When You Can't Answer the Question, 'Where Were You on 9/11?'

Editor’s Note: This article previously appeared in a different format as part of The Atlantic’s Notes section, retired in 2021.
September 5, 2001 (Jamie Squire / Allsport / Getty Images)

My daughter was born in 2000, and this year she starts 10th grade—which made me realize today that kids born in 2001 will be starting high school this year, and on this 14th anniversary of the attacks of 9/11, I wonder what these freshmen think about that event, what it means to them, how the history will be remembered, and how it’s being taught, both at school and at home. The impact of such a pivotal event is so much more powerful on those who were alive and old enough to remember than it is for those who read about it or watch archival footage. I found this article from the Staten Island Advance really helpful in thinking through all of this.

September 15, 2001 (Dan Loh / AP)
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My own grandparents were married on December 7, 1941, the day of the Japanese attack on Pearl Harbor. The wedding was in San Diego, and my grandmother remembers people milling about before the ceremony, looking slightly anxious before the wedding and gathering in small groups to whisper about something. The news of the attack had been broadcast, but everyone decided to keep it a secret from the bride as she prepared to walk down the aisle. It was only hours after the wedding that she found out what had happened. My grandfather, her new husband, worked as a civilian engineer in aerospace for Consolidated Aircraft (later Convair). I can’t imagine the anxiety and foreboding they felt.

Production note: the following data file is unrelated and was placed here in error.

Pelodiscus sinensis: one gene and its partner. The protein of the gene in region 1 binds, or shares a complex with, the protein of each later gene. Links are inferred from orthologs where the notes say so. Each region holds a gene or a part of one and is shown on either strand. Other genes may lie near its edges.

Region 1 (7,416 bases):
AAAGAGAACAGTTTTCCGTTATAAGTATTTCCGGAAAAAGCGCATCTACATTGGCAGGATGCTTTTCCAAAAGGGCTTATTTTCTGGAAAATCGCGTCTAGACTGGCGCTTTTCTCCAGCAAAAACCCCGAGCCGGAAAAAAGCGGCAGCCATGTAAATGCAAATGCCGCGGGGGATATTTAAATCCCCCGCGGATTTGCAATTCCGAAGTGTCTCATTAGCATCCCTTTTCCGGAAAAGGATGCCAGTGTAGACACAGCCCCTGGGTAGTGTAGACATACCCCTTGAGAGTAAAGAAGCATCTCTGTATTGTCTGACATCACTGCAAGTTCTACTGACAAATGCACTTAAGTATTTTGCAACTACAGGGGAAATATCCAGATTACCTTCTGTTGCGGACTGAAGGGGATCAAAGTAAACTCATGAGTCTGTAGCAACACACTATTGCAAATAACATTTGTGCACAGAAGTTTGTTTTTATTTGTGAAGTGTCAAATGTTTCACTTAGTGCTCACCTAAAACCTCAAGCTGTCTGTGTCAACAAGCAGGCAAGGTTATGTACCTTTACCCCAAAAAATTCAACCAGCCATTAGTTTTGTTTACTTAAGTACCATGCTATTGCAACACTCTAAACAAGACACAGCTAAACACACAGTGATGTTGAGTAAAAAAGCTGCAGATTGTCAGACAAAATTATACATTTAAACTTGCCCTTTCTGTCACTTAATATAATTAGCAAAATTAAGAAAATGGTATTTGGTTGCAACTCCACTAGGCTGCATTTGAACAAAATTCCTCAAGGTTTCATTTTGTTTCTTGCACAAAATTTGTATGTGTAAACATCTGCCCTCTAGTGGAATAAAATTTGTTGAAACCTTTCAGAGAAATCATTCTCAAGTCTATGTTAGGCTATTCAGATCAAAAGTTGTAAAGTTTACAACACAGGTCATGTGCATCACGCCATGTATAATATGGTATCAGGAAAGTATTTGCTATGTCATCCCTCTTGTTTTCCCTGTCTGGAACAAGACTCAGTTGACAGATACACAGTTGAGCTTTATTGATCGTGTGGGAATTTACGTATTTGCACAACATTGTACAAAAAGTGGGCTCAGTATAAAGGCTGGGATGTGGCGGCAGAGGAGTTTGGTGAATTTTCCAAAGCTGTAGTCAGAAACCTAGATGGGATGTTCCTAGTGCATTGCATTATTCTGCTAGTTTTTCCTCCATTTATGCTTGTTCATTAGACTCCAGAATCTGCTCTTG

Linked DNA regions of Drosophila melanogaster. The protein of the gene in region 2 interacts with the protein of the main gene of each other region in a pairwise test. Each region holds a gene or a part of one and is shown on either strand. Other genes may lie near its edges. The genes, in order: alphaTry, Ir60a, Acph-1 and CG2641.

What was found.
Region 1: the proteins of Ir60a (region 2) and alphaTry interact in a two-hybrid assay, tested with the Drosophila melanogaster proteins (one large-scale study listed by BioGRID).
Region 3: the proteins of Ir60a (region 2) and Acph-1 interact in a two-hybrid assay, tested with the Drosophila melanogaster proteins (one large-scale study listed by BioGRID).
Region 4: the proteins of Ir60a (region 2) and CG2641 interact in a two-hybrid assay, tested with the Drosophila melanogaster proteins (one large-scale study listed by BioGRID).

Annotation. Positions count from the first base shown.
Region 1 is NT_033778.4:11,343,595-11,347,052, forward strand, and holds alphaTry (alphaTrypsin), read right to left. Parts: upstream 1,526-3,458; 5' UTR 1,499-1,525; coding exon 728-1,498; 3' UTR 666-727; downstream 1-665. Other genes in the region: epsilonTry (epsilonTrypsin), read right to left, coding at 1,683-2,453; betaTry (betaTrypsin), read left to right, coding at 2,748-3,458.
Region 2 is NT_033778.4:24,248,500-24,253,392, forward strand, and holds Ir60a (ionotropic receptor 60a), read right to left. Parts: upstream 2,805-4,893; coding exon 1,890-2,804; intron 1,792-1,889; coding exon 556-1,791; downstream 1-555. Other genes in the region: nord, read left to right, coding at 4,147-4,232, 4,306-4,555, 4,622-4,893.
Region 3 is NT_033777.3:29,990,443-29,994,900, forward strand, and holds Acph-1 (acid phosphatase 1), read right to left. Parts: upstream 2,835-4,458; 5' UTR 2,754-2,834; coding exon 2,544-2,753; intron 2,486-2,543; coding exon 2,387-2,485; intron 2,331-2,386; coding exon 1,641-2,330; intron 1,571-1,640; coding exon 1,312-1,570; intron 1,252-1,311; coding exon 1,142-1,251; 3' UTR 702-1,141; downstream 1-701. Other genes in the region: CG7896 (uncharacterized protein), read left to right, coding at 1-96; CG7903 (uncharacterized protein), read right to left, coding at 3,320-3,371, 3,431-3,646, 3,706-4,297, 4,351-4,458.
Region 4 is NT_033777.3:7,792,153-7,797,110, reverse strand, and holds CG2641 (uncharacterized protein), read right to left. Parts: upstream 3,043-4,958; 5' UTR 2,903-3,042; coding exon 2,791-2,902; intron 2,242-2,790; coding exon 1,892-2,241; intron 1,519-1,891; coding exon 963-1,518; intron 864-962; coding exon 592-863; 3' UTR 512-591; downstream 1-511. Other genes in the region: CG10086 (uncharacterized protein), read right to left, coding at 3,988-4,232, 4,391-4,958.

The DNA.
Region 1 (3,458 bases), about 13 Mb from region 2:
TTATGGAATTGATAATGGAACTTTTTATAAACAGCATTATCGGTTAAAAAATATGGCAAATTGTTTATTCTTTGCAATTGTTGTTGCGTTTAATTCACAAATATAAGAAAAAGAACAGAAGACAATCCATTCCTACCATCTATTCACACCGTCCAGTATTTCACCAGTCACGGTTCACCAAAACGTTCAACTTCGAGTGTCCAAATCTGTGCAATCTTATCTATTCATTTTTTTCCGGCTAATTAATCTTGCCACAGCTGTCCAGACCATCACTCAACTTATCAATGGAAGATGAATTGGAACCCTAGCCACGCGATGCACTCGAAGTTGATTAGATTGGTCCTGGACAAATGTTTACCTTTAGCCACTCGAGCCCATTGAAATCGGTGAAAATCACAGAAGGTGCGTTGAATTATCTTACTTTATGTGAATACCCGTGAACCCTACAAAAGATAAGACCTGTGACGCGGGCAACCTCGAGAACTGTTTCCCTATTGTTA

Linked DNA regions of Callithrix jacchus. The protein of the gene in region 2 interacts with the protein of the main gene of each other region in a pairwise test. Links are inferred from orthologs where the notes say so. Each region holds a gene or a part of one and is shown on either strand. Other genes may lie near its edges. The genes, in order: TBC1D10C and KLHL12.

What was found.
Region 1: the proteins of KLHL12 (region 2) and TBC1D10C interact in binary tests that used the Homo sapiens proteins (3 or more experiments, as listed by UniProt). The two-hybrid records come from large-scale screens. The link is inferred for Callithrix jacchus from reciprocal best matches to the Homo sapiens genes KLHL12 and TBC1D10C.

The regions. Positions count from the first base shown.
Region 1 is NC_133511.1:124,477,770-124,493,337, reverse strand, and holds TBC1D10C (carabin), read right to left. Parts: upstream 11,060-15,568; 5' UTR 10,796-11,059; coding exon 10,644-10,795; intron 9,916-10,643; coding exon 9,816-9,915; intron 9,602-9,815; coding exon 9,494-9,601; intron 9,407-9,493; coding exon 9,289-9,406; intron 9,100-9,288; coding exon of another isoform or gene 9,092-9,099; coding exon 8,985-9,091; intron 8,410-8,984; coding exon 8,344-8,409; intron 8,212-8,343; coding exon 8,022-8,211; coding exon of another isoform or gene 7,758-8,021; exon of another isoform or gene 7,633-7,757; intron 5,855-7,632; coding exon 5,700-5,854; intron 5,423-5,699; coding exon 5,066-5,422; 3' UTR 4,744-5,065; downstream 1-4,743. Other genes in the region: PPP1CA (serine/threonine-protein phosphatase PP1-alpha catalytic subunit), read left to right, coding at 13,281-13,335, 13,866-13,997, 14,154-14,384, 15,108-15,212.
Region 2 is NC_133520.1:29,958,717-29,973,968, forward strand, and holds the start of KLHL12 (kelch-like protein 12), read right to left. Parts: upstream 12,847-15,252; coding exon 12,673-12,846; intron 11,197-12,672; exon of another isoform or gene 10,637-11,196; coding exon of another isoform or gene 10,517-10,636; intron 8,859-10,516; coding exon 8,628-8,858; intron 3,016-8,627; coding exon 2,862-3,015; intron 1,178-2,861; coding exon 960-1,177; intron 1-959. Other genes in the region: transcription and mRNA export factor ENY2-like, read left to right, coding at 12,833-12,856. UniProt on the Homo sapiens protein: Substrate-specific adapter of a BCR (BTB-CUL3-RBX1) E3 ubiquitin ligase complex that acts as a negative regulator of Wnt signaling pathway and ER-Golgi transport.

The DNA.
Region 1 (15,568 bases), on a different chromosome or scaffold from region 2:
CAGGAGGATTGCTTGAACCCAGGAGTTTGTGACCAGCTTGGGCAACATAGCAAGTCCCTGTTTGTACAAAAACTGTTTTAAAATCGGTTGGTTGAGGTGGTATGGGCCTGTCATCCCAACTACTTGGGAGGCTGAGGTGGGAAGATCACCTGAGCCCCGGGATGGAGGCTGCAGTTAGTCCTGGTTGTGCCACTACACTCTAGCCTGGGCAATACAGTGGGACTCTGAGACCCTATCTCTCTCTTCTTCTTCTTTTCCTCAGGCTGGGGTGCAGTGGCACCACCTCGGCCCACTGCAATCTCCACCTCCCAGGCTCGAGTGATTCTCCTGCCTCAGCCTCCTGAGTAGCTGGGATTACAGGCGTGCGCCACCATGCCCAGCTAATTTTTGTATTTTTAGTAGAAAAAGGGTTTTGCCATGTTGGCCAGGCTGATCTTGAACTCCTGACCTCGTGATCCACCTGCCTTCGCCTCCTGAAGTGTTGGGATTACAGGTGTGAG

And I wonder what the freshmen class of 1955 thought about Pearl Harbor, 14 years after the attack, and a decade after the end of World War II.

Today, as we remember 9/11, I’d like to share a series of three photo essays I put together in 2011, looking back on September 11: Before, The Day, and After.